Everyone dreams. It is estimated that in an average lifetime a person will spend approximately 25 years asleep and experience at least 300,000 dream, regardless of whether these dreams are recalled on awakening. Researchers believe that babies dream the most, children dream for four or five hours a night and adults for one or two hours. Animals also appear to dream.

Research from the University of Chicago, has shown that dreams occur during the rapid eye movement [REM] period of sleep, which occurs for between five and forty minutes every sixty to ninety minutes of sleep. Most people only remember the last dream prior to waking, but if they are woken up during earlier dream periods they will recall other dreams.

Unless written down immediately on waking most dreams fade within a few minutes. Dreams usually occur in colour but seldom have smells or taste, and this may be due to the fact that only visual brain neurons fire during REM. Almost all dreams use metaphors to deal with issues in the life of the dreamer, and every event in the dream is believed to have some kind of significance for the person dreaming it.

C.G.Jung Memories, Dream and Reflections p.413 "The dream is a little hidden door in the innermost and most secret recess of the psyche, opening into that unconsciousness, and which will remain psyche no matter how far our ego consciousness may extend. . . All consciousness separates; but in dreams we put on the likeness of that more universal, truer, more eternal man dwelling in the darkenss of primordial night. There is still the whole, and the whole is in him, indistguishable from nature and bare of all egohood. Out of these all-uniting depths arises the dream, be it never so infantile, never so grotesque, never so immoral." ( Civilisation in Transition, Coll. Works, Vol. 10.)


A brief history of dreams
People have always been fascinated by dreams and what they mean. All primitive religions viewed dreams as ways for the spirits or deities to speak to humans. The earliest known dream dictionary dates back around 4,000 years. Now called the Hester Beatty Papyrus it came from Thebes in Upper Egypt and is kept in the British Museum. In the Chester Beatty Papyrus dreams are interpreted and translated as omens or prophecies. For example, dreaming that your teeth fall out is interpreted as a loved one trying to kill you.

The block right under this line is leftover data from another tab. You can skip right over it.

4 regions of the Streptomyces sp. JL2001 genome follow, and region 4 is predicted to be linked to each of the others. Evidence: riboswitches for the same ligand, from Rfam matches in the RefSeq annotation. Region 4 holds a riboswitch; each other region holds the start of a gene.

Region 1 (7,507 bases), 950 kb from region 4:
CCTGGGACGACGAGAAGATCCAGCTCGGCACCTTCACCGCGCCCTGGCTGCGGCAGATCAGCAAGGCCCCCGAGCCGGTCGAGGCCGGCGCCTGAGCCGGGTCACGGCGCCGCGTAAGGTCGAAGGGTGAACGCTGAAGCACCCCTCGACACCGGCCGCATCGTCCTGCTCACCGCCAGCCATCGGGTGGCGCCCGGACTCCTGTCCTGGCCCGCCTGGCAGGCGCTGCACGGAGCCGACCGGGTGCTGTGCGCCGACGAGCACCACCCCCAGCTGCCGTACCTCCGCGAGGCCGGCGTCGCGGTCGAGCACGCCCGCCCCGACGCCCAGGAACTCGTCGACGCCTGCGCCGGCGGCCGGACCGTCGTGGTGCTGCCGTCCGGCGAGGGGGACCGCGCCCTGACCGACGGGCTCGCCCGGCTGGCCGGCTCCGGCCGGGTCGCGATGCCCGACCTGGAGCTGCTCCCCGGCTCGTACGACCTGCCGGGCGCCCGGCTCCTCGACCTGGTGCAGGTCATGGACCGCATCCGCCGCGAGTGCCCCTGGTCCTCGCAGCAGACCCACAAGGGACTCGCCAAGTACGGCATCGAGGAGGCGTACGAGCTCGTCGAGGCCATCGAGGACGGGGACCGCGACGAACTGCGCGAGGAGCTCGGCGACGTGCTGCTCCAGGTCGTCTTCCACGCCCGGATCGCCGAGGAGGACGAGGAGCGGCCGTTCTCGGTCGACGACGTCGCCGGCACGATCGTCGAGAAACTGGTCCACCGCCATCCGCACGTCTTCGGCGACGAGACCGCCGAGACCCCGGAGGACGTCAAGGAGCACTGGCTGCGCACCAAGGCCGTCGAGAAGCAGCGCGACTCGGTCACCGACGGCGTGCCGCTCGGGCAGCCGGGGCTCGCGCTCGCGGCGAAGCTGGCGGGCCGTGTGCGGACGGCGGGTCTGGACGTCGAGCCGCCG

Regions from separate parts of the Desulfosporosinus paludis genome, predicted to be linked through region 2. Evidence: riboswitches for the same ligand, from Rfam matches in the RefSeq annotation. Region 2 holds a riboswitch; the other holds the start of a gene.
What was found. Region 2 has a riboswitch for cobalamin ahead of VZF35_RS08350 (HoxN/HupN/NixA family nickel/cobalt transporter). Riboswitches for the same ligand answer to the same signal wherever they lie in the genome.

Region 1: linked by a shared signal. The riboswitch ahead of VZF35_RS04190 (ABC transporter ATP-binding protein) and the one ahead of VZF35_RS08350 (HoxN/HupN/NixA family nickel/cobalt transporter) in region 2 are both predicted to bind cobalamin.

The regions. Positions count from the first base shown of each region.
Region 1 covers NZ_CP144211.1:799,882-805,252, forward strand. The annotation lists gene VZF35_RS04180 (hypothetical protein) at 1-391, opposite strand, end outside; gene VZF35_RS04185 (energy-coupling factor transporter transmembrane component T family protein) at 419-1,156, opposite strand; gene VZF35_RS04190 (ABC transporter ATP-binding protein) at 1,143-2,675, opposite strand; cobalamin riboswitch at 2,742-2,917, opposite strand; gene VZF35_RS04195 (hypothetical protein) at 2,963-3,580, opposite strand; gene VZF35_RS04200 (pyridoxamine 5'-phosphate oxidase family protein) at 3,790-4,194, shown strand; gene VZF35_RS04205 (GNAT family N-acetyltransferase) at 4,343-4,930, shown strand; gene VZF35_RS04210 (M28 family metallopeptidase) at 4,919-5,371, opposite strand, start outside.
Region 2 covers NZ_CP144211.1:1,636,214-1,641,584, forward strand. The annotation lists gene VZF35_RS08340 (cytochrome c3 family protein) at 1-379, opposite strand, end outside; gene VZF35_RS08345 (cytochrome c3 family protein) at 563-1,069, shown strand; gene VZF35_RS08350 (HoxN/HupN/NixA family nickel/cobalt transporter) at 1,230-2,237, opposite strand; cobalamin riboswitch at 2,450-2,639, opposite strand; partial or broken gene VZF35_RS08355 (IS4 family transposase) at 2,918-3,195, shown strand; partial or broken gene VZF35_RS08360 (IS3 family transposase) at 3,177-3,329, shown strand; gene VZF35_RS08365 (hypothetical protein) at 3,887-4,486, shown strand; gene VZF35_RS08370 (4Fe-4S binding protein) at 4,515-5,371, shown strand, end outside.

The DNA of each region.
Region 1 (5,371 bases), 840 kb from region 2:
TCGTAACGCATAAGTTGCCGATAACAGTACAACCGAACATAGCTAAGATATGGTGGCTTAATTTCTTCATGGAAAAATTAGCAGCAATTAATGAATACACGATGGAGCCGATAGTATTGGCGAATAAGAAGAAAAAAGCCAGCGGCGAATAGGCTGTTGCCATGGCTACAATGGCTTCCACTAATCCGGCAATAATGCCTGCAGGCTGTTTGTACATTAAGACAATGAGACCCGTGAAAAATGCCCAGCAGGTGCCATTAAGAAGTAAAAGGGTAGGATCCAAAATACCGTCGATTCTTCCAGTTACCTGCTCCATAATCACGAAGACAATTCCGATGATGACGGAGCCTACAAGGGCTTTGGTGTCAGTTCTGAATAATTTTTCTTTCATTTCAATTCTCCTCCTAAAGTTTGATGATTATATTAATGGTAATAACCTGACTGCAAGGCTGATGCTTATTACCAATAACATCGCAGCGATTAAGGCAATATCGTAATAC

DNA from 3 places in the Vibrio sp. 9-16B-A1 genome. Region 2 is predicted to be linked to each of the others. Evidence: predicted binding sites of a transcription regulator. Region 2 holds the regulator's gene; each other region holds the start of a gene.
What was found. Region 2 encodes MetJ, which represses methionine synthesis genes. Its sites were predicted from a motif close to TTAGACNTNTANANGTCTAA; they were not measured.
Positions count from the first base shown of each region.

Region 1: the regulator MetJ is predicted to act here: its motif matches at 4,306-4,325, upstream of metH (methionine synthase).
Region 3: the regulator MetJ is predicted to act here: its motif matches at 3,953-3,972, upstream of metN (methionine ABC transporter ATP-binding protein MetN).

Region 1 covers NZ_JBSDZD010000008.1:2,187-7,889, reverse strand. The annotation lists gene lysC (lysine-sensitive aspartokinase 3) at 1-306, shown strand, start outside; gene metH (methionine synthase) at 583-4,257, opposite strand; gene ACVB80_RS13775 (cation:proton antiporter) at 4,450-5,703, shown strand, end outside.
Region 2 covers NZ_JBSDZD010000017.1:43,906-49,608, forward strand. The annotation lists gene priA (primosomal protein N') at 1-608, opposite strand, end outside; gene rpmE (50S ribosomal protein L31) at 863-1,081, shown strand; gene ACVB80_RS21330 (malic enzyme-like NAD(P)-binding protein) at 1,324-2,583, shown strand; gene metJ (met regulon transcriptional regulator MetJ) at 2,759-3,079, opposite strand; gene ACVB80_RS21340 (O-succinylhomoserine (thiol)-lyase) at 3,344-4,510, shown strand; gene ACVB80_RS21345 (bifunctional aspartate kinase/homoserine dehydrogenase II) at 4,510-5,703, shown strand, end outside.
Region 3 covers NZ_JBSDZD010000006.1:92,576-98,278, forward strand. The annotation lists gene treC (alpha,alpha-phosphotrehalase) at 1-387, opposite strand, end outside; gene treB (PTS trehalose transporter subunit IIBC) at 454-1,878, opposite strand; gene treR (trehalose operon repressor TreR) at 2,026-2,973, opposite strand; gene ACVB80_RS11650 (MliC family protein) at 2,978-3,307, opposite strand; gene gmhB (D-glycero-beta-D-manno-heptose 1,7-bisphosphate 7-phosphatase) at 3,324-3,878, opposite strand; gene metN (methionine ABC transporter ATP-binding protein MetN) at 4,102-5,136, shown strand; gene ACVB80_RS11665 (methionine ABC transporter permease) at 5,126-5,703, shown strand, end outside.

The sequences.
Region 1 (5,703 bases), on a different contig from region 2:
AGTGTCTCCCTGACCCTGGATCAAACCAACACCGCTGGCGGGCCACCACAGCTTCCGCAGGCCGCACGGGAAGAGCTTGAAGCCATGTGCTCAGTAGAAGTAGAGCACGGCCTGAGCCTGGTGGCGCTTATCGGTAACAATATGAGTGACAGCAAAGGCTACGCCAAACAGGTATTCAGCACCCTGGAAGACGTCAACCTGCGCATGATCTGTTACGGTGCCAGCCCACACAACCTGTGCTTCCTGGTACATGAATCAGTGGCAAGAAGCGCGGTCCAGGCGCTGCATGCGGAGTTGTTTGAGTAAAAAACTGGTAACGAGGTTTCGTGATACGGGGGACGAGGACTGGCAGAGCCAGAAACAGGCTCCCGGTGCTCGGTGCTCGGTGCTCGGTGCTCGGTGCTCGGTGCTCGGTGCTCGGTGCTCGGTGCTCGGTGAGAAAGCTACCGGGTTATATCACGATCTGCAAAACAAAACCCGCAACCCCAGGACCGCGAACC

In ancient Greece dreams were also through to be unlucky or lucky predictions. The Old Testament makes countless references to dream interpretation.

The importance of dreams and their meanings were prominent in the writings of the Early Church Fathers, including St Augustine, up until the time of St Thomas Aquinas (1225-1274) who regarded dreams as insignificant and for several hundred years afterwards, dreams were no longer considered important. Even Shakespeare called them 'children of the idle brain'.

Although dream interpretation did continue to be an important part of the service of magicians and astrologers, the fact that 'dreams should be ignored' school of thought persisted until the nineteenth century. The along came psychiatrists Sigmund Freud and Carl Jung, the two men who have had the greatest impact on the way we look at dreams today.

No one knows how but dreams seem to be able to link the conscious (waking) mind with the hidden part of the mind called the unconscious or intuition and by so doing they provide a rich and powerful inner resource that can enhance life considerably. Today dream interpretation is extremely popular, with a unique and very personal sources of comfort, guidance and inspiration.

Dreams, health and creativity
Scientists tell us that dreaming is essential to our mental, emotional and physical health and well-being, because dreams can help us relax, release frustrations, sort out information, solve problems or alert us to them, play out fantasies, offer inspiration and restore balance.